If you’ve got some spending money left over from Christmas, a book on riding technique is always a good thing to put in the library at this time of year. Three years back (is it really that long?) I reviewed Lee Parks “Total Control” and David Hough’s “Proficient Motorcycling” – the reviews are on the main site…
First out of the traps this time round is “Smooth riding the Pridmore way”, by Reg Pridmore.
Pridmore isn’t a well-known name this side of the big pond, which is a little odd as he’s an ex-pat Brit, but he was a highly successful racer at AMA level in the States and now runs the well-respected CLASS track-based riding schools.
Pridmore starts by setting the scene, telling us of his early years riding in mid-50s London on a 350 Triumph when it apparently rained or snowed all the time, before starting racing in ’59. In 1964 he emigrated to the US west coast, and picked up his racing career which culminated in three AMA superbike titles, the first coming on a BMW in 76 and then with Kawasaki in 77 and 78. A bad crash at Laguna Seca finished his racing career the next year.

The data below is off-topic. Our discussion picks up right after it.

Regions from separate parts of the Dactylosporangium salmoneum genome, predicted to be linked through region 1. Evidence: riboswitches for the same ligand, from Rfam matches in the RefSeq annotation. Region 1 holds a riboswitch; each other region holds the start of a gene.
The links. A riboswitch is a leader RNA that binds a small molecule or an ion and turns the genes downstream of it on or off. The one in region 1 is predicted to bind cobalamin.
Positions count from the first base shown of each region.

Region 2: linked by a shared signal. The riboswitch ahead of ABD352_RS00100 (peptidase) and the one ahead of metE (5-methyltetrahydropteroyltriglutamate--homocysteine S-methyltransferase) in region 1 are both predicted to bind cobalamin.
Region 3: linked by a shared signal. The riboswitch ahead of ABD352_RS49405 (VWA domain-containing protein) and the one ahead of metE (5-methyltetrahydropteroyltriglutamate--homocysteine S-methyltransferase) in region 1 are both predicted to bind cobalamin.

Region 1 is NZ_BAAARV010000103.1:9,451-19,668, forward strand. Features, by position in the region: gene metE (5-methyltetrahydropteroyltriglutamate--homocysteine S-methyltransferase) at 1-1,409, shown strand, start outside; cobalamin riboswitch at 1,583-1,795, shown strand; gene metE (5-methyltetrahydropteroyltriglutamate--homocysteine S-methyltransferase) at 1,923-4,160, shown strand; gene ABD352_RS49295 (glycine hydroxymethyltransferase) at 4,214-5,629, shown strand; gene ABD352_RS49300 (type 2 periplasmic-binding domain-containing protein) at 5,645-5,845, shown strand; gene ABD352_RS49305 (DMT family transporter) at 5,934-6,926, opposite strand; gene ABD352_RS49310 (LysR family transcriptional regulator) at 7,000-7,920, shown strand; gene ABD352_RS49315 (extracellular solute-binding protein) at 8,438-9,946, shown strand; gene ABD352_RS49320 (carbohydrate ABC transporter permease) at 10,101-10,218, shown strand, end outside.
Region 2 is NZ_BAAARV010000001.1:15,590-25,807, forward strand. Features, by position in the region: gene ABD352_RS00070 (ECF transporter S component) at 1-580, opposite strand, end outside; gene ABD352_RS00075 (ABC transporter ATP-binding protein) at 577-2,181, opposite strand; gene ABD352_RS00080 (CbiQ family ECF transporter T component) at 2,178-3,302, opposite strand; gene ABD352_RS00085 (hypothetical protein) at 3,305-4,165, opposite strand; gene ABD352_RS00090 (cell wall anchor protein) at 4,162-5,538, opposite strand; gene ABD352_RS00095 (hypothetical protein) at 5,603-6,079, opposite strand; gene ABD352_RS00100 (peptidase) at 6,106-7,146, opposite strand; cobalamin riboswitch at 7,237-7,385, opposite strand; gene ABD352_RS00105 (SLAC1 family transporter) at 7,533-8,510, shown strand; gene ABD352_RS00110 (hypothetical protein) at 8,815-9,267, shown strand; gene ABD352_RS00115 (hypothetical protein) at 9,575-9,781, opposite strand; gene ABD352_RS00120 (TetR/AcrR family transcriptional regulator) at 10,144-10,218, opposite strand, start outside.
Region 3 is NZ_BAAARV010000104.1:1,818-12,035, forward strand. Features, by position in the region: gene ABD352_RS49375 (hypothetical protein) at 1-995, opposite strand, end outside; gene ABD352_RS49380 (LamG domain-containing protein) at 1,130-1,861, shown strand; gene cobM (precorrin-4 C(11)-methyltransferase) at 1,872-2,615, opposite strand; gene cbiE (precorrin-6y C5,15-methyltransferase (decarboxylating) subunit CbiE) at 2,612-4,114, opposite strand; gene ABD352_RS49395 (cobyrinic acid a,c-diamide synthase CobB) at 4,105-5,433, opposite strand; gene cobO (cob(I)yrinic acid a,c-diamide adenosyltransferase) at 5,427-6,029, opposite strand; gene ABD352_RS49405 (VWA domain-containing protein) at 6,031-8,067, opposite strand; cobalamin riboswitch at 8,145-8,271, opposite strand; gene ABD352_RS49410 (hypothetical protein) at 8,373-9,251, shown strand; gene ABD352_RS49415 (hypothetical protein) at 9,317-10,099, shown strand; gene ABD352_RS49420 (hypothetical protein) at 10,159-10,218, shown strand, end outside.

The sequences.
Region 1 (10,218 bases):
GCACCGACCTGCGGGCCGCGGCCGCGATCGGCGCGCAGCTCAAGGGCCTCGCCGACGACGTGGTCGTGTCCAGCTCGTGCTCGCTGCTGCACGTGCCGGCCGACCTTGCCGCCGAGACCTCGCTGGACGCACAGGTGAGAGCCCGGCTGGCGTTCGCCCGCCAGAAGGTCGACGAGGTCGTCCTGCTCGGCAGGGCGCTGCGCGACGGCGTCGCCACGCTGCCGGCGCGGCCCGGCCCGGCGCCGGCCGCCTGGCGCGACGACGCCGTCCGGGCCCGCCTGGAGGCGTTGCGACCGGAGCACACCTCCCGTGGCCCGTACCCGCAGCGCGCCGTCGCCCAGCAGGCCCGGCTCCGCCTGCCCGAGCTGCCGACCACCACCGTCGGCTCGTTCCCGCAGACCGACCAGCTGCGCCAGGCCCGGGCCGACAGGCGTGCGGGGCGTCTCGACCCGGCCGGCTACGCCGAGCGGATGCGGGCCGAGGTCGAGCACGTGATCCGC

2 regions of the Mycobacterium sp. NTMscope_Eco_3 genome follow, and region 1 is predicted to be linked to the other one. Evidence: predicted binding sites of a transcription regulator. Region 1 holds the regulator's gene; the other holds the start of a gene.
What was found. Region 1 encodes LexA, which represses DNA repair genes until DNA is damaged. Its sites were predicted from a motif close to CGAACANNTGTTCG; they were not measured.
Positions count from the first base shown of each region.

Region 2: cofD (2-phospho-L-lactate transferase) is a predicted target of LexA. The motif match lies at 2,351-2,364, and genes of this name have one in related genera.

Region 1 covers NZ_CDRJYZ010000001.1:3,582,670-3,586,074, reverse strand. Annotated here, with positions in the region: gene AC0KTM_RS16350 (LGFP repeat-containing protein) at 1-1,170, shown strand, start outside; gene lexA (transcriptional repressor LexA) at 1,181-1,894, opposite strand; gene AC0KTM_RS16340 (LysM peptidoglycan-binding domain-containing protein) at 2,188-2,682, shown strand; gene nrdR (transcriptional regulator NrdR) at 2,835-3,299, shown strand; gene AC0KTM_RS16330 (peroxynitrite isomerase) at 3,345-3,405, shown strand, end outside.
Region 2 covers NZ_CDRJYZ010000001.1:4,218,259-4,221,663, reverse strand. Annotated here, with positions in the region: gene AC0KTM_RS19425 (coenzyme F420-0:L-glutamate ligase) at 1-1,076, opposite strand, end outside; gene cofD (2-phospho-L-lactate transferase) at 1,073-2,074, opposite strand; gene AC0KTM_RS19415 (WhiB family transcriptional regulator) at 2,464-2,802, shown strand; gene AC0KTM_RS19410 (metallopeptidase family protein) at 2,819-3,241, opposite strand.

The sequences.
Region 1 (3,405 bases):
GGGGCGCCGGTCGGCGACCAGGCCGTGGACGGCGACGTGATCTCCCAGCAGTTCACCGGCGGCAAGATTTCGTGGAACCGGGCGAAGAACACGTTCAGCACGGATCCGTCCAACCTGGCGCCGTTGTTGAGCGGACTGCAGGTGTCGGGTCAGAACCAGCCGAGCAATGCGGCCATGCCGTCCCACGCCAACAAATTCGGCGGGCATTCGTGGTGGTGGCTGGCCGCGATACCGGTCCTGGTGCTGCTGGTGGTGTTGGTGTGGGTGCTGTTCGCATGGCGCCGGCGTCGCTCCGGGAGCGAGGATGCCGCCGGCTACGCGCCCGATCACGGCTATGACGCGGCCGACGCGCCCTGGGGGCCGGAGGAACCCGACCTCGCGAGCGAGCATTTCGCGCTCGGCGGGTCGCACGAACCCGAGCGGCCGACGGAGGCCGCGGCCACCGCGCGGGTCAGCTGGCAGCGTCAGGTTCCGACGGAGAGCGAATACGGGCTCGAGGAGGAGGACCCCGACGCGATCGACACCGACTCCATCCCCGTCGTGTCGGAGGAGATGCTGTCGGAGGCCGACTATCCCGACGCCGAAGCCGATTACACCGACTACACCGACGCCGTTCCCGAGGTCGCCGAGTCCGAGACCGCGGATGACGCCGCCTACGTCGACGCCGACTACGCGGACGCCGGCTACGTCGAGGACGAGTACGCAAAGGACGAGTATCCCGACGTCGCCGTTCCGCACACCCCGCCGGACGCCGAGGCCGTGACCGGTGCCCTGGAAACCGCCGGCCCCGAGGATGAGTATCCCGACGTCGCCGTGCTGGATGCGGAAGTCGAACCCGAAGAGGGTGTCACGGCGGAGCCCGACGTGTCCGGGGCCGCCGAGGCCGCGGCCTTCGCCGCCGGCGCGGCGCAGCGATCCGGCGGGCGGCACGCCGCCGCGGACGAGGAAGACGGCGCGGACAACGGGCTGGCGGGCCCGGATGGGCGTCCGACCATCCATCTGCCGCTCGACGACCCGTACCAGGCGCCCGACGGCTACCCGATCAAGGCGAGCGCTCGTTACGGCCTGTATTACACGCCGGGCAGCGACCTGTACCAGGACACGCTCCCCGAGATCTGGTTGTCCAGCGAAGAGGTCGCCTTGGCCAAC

He began informal better riding sessions in 1982 and launched CLASS (California’s Leading Advanced Safety School) in 86. By 1996, CLASS had grown to more than 50 sessions a year.
He covers all the usual areas of machine control you’d expect in a book on advanced riding; attitude, braking, throttle and steering all get a look in. But if there’s one message that Pridmore big time, it’s the need for smoothness. It majors in the chapters on braking and throttle management, but also gets its very own chapter. Pridmore points the finger at lack of smoothness at being at the bottom of some of his own worst accidents.
The concept that usually excites comment is the chapter on “body steering”. Now, most people hear that and make a knee-jerk “but bikes steer by countersteering” response. So they do, and Pridmore doesn’t say that they don’t. The intro page to the section says it all: